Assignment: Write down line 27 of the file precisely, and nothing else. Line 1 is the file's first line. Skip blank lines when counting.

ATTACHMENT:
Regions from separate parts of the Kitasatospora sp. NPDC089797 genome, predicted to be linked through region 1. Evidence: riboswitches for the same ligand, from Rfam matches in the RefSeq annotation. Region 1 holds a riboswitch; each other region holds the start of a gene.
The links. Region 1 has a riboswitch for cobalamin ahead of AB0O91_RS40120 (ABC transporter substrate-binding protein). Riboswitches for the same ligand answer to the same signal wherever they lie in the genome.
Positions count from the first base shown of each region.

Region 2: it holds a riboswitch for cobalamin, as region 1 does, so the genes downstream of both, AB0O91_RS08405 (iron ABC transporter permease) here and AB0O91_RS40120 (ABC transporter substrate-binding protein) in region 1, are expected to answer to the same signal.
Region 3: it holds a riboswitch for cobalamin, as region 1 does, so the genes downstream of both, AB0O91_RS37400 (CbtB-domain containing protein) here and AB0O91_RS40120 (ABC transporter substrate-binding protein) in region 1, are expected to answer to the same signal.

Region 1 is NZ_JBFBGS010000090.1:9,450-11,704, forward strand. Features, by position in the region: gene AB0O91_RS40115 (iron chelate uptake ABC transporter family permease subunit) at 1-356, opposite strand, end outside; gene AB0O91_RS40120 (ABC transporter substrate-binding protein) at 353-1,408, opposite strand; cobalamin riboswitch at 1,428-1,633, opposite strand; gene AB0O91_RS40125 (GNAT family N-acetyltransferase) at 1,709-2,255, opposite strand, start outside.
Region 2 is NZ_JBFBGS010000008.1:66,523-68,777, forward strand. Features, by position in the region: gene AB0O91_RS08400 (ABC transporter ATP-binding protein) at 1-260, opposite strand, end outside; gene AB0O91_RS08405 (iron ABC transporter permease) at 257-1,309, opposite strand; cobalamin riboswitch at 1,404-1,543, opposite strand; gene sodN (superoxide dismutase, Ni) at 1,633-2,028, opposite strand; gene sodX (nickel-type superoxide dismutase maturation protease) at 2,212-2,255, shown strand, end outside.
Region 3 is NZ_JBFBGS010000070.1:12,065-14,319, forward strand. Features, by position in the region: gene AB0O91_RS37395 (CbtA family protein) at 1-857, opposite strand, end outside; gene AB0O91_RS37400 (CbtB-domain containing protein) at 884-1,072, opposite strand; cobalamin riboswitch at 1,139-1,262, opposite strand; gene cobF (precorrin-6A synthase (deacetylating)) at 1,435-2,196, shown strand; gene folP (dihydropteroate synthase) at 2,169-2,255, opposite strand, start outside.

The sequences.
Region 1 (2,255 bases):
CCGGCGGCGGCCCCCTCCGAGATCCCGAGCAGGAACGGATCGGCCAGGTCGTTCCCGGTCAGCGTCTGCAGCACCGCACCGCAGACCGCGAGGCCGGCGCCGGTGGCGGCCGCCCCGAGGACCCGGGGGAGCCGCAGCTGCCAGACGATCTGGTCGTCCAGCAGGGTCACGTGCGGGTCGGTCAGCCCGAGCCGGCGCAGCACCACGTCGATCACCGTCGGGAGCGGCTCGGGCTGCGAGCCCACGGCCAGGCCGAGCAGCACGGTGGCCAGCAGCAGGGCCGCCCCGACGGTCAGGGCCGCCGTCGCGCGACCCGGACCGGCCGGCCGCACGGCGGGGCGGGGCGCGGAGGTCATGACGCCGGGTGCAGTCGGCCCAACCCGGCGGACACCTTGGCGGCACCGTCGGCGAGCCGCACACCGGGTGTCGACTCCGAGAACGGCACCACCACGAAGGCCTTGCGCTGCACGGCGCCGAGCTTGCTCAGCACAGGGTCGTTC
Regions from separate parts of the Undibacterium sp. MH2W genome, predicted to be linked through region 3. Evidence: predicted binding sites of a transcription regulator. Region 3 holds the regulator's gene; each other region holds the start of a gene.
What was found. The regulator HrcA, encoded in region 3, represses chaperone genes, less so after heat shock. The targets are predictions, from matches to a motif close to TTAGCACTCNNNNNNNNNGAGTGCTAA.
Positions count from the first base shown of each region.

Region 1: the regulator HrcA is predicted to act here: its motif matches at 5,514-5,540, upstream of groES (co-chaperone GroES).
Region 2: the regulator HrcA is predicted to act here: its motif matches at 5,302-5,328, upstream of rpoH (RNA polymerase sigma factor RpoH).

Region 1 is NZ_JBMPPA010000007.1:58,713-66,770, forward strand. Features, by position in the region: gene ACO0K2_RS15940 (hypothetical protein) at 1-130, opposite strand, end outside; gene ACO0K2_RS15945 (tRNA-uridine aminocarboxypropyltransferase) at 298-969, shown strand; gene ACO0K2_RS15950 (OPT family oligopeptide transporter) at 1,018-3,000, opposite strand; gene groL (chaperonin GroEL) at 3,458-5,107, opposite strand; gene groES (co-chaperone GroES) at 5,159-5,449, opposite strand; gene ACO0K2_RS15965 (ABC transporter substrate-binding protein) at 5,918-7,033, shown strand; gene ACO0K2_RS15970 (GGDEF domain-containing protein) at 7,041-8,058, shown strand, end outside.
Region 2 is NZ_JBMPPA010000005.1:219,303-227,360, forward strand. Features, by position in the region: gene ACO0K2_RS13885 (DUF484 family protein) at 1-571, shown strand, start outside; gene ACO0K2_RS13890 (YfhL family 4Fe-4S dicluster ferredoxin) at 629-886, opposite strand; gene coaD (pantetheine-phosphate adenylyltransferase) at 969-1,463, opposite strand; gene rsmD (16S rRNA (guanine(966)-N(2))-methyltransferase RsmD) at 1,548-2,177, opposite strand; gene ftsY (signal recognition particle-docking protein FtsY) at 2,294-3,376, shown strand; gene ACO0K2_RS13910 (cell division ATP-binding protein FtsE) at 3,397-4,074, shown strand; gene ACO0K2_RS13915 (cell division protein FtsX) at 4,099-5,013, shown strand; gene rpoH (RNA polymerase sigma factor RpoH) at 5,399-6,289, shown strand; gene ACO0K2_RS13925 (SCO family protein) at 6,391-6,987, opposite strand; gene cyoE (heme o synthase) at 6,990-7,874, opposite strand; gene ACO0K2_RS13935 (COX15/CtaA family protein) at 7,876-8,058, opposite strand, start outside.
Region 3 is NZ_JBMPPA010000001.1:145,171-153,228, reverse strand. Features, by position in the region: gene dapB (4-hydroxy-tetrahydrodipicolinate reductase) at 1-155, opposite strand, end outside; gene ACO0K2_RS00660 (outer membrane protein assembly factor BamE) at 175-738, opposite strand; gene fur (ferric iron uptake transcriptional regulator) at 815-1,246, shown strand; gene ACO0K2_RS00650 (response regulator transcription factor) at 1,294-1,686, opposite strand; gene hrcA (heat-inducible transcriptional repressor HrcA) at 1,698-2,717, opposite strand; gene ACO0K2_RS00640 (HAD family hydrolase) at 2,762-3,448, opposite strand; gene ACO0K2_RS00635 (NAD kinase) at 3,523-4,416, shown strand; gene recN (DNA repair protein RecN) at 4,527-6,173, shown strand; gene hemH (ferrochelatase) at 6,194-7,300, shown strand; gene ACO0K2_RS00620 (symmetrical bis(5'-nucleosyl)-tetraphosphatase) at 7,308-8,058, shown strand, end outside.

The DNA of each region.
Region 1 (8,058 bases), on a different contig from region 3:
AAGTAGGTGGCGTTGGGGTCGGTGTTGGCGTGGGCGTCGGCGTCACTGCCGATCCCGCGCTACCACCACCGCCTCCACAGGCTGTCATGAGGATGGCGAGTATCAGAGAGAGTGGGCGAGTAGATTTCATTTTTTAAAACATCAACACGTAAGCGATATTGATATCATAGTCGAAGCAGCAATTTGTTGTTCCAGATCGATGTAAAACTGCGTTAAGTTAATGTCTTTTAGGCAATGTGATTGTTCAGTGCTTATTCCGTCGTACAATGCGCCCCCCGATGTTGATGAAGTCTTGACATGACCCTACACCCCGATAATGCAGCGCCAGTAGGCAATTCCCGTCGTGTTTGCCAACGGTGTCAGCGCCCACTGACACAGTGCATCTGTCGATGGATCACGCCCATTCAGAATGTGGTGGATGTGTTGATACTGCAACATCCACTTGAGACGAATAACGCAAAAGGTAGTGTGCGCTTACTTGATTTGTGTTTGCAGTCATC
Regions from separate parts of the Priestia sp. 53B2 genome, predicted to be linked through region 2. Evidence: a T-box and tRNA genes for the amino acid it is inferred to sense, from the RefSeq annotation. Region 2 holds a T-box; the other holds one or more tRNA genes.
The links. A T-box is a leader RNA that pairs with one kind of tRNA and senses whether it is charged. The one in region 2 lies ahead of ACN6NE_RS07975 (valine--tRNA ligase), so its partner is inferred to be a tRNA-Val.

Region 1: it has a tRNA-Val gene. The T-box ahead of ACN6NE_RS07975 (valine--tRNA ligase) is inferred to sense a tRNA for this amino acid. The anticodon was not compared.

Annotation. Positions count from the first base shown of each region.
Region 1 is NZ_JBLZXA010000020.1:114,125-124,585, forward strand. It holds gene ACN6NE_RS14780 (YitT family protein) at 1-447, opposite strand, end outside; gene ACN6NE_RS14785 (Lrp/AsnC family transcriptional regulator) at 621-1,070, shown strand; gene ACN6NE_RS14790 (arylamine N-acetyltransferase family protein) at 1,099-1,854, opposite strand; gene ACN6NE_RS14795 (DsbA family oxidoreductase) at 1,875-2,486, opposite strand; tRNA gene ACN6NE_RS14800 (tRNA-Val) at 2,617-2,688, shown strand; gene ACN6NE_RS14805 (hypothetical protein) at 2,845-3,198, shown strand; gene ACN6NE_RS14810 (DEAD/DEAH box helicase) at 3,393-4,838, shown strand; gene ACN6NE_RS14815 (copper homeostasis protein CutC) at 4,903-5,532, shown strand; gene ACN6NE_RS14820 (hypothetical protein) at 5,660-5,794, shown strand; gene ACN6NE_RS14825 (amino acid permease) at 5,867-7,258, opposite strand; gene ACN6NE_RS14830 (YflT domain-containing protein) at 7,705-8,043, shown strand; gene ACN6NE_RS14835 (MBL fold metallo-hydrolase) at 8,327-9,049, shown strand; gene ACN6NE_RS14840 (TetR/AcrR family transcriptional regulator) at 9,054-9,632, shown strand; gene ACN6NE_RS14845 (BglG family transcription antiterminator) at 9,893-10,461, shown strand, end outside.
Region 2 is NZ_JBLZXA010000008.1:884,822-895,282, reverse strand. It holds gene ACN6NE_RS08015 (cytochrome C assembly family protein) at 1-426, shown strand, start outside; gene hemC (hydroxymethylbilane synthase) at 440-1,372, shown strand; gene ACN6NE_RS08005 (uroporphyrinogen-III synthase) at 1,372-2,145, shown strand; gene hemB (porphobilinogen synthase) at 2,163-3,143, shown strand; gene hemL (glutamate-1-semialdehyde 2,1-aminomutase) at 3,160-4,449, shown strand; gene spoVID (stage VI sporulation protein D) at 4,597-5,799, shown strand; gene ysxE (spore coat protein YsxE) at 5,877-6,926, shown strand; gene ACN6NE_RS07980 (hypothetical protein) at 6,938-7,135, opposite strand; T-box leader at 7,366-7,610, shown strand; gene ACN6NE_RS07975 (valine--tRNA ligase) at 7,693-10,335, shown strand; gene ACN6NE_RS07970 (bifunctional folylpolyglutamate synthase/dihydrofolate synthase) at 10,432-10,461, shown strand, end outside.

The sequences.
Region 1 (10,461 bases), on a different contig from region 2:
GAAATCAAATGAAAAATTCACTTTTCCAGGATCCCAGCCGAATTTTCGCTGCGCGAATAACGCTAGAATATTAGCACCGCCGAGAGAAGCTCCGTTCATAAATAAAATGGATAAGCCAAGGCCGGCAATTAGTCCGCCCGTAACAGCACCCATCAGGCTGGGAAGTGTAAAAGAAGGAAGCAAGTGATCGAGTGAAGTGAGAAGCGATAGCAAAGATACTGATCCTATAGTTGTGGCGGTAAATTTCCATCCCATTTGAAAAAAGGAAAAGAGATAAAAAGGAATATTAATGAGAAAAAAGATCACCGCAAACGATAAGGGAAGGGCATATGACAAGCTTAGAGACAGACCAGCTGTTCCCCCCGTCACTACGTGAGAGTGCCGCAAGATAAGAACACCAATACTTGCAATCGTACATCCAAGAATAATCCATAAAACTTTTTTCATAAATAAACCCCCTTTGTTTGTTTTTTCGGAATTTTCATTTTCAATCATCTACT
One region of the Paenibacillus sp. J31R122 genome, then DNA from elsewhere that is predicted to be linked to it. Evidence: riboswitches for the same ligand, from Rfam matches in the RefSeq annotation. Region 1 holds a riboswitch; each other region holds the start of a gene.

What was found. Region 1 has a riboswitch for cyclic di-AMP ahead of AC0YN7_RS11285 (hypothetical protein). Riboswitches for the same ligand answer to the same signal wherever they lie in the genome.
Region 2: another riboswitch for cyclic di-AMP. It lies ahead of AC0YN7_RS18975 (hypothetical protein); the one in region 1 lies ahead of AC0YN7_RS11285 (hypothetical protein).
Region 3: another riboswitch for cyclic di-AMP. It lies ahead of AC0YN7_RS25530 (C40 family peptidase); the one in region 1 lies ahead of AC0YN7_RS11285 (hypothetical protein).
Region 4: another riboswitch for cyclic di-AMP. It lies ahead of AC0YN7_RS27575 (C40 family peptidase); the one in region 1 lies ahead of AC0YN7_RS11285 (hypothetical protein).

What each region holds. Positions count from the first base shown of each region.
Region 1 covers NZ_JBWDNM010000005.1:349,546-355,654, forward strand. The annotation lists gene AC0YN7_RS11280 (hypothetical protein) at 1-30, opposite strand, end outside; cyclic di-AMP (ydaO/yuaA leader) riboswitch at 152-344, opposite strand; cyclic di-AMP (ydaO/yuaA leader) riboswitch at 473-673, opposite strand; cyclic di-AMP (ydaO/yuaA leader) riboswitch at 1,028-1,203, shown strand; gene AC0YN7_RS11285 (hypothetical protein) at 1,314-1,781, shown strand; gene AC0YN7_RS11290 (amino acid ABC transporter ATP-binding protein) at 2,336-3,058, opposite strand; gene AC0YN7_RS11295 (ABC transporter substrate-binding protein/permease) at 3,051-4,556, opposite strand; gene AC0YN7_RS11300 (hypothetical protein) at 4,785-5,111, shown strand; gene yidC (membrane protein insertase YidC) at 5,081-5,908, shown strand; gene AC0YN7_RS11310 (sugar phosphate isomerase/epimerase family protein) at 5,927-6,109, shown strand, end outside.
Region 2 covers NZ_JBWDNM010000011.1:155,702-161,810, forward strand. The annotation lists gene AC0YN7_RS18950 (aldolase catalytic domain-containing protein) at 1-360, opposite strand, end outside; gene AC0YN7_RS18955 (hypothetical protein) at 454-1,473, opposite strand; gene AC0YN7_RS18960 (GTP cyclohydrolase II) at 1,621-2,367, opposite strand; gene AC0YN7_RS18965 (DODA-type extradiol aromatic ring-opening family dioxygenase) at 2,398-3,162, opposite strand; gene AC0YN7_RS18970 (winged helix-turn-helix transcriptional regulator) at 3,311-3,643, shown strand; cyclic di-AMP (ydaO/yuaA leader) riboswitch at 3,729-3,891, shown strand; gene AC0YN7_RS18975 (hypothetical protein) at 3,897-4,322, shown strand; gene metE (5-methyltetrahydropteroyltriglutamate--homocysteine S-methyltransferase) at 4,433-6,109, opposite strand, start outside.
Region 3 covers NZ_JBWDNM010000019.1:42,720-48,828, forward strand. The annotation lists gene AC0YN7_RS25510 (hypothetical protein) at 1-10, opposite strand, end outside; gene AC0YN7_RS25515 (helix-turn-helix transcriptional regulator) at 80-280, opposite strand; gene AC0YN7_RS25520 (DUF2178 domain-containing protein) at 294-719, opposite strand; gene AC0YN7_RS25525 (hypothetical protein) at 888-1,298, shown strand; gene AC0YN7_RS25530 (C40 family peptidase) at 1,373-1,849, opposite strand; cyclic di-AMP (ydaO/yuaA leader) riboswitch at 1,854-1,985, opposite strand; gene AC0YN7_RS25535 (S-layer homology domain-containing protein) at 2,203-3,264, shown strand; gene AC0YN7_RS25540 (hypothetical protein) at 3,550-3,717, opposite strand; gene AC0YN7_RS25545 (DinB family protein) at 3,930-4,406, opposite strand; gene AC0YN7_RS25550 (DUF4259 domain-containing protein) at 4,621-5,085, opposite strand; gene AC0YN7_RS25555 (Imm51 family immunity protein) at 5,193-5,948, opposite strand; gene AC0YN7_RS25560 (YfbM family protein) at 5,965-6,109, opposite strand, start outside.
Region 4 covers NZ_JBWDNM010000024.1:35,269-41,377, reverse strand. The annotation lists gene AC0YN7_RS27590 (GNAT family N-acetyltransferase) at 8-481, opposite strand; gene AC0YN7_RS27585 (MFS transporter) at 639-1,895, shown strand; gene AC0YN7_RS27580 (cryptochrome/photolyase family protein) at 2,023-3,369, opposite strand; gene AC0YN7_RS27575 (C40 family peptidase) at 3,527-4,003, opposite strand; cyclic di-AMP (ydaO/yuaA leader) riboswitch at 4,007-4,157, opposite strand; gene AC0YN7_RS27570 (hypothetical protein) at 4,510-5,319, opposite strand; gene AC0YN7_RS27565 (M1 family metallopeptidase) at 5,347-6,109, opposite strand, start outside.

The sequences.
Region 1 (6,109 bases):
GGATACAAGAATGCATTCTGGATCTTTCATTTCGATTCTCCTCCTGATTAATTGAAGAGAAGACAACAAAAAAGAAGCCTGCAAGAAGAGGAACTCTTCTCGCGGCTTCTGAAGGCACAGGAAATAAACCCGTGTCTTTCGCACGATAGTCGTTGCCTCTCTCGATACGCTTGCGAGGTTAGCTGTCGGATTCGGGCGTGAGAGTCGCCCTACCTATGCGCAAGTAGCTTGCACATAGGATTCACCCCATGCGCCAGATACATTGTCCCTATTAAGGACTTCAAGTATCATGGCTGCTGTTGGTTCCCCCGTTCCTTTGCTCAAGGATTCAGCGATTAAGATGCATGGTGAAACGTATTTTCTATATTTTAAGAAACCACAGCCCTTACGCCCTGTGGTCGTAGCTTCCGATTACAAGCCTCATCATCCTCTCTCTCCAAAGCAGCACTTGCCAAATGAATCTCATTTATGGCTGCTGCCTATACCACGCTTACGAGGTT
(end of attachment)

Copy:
Region 1 is NZ_JBLZXA010000020.1:114,125-124,585, forward strand. It holds gene ACN6NE_RS14780 (YitT family protein) at 1-447, opposite strand, end outside; gene ACN6NE_RS14785 (Lrp/AsnC family transcriptional regulator) at 621-1,070, shown strand; gene ACN6NE_RS14790 (arylamine N-acetyltransferase family protein) at 1,099-1,854, opposite strand; gene ACN6NE_RS14795 (DsbA family oxidoreductase) at 1,875-2,486, opposite strand; tRNA gene ACN6NE_RS14800 (tRNA-Val) at 2,617-2,688, shown strand; gene ACN6NE_RS14805 (hypothetical protein) at 2,845-3,198, shown strand; gene ACN6NE_RS14810 (DEAD/DEAH box helicase) at 3,393-4,838, shown strand; gene ACN6NE_RS14815 (copper homeostasis protein CutC) at 4,903-5,532, shown strand; gene ACN6NE_RS14820 (hypothetical protein) at 5,660-5,794, shown strand; gene ACN6NE_RS14825 (amino acid permease) at 5,867-7,258, opposite strand; gene ACN6NE_RS14830 (YflT domain-containing protein) at 7,705-8,043, shown strand; gene ACN6NE_RS14835 (MBL fold metallo-hydrolase) at 8,327-9,049, shown strand; gene ACN6NE_RS14840 (TetR/AcrR family transcriptional regulator) at 9,054-9,632, shown strand; gene ACN6NE_RS14845 (BglG family transcription antiterminator) at 9,893-10,461, shown strand, end outside.